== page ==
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Dental politics: Why get involved?

A young dentist’s story of involvement in BDA committees and dental politics.

Rajdeep Singh General Dental Practitioner
The young dentists committee stands outside the BDA's headquarters


After graduating I had a great foundation year, but when I moved to another practice for my first associate role, I had an unpleasant experience. This is unfortunately quite a common problem among young associates. I needed help extricating myself from this difficult situation, but thankfully I was a BDA member and so I could access one-to-one advice and support. This experience made me keen to get involved in BDA committee work.

I didn’t want young dentists to face these challenges alone. I wanted to help my peers who were struggling and to be a voice for young dentists within the association, so I joined the BDA Young Dentist Committee (YDC).

Seizing new opportunities

Within a few weeks of being on the YDC, I was speaking to the BDA Board on behalf of young dentists. I outlined our ideas for the Association’s roadmap and our hopes and concerns for the BDA’s future. It was fantastic to be listened to and for our concerns to be taken seriously. It gave me a real insight into how the democratic structure of the BDA works.

It was fantastic to be listened to and for our concerns to be taken seriously.

Like this, being involved in BDA committees can be incredibly exciting. I’ve learned a lot. The International Affairs Committee for example has expanded my understanding of how global health is interwoven with health locally. Being involved with the Equality, Diversity & Inclusion Committee (EDIC) has helped me to better understand the pressures and adversities colleagues from various backgrounds face. This has again motivated me further to work to provide support systems across the profession.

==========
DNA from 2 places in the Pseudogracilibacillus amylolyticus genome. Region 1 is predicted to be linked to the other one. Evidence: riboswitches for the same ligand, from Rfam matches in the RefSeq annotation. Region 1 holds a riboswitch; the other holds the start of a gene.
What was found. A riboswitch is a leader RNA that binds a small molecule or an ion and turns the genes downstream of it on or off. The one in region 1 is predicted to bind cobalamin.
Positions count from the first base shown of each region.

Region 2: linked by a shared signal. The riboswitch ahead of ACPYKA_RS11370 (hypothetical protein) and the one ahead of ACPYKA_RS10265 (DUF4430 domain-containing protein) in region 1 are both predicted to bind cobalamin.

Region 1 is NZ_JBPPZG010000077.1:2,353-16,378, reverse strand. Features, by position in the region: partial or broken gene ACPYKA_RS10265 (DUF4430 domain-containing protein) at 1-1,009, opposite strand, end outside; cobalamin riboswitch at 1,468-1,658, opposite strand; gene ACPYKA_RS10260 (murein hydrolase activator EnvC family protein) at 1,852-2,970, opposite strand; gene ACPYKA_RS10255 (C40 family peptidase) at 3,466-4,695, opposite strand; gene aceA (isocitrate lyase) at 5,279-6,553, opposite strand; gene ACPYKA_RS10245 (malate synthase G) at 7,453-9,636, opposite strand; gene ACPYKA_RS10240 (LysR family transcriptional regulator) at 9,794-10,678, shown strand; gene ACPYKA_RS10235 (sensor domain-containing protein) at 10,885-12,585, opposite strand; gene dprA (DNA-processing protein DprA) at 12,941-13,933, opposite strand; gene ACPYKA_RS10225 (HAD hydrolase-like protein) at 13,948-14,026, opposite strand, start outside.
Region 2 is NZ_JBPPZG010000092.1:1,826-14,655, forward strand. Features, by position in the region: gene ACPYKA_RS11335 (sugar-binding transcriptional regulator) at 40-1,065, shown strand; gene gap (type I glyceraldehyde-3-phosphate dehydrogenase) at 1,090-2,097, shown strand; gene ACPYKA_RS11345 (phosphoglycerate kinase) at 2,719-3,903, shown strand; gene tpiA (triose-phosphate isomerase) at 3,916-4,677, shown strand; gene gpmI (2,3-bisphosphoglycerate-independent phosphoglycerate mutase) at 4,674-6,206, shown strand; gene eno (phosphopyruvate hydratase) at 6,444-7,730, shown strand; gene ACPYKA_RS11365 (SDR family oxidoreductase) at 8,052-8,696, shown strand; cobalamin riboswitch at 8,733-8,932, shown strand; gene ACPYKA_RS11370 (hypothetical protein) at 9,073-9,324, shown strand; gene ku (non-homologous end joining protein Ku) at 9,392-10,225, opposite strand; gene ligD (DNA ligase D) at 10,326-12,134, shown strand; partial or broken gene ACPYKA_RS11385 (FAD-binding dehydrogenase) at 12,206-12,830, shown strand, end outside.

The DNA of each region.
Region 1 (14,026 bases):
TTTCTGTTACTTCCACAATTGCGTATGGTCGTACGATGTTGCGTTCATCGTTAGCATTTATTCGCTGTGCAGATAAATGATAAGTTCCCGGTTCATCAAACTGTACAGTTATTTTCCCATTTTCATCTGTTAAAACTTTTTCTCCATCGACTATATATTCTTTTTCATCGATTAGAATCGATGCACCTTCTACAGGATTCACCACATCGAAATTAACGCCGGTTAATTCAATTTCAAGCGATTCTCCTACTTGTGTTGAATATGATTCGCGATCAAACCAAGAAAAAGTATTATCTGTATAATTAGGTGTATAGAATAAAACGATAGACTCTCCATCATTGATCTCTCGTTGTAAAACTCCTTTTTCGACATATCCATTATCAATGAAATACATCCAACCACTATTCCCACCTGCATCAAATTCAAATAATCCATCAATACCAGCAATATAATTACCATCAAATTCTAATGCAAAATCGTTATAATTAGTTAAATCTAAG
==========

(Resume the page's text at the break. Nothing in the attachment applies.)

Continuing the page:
In the EDIC, I came in at the ground floor and so have got to be a part of the initial scoping and set up phase. This really showed me how much work goes into getting the mission and work plan of a committee like this mapped out. We’re currently analysing the data of our first major piece of research in this area, which is fantastic. I know now, that if we’d gone off hell for leather in one direction at an earlier stage then this would have risked overlooking groups of people that we are trying to support.

Democracy can take time

It takes time to make real change at scale and so meticulous planning and persistence are key. There’s also a lot more paperwork and admin than you might expect, which can be frustrating at times. I do a lot of community charity work through our Gurdwara, supporting food banks, feeding the homeless and running kids clubs. These local level efforts are easier to organise, there’s a lot of trust and flexibility. With national-level efforts, like those underway at the BDA, there are more people involved and more coordination needed.

The BDA has set up committees for each area of dentistry.

I’d like to make big changes – to help younger dentists access advice and support to deal with bullying and micromanaging and to facilitate reputable voluntary positions for dentists abroad, for example. You can’t go it alone with ideas like these, not effectively anyway! That’s why, the BDA has set up committees for each area of dentistry. These committees give you the chance to work with other dentists on the issues that matter to you in a collaborative environment. This makes an excellent change from our otherwise quite solitary profession.

Why get involved?

Looking back at the last four years, I’m pleased to say that I’ve learned a lot and am more confident than ever that getting involved in dental politics – either by voting or nominating yourself for a committee – you can make a huge difference for yourself and the profession.

It’s easier than ever these days, since online meetings have become the norm.

The best reason to get involved is because you want to help. If you want to support your colleagues and you can spare some time, putting yourself up for nomination this September will allow you to speak up for the profession and your peers in spaces where a difference can be made. I’d particularly encourage you to consider it if your participation would help to diversify those represented on the committee. Everyone is welcome and it’s easier than ever these days, since online meetings have become the norm.

If you’ve not got the time to join a committee yourself, then mention it to a colleague who might be interested and remember that by voting in October you’re playing a vital role in the democratic process which is at the heart of how the BDA supports dentists. Find out more about our committees and which ones might be most interesting to you. And keep an eye out for elections updates, because as the BDA’s motto goes, together we are stronger.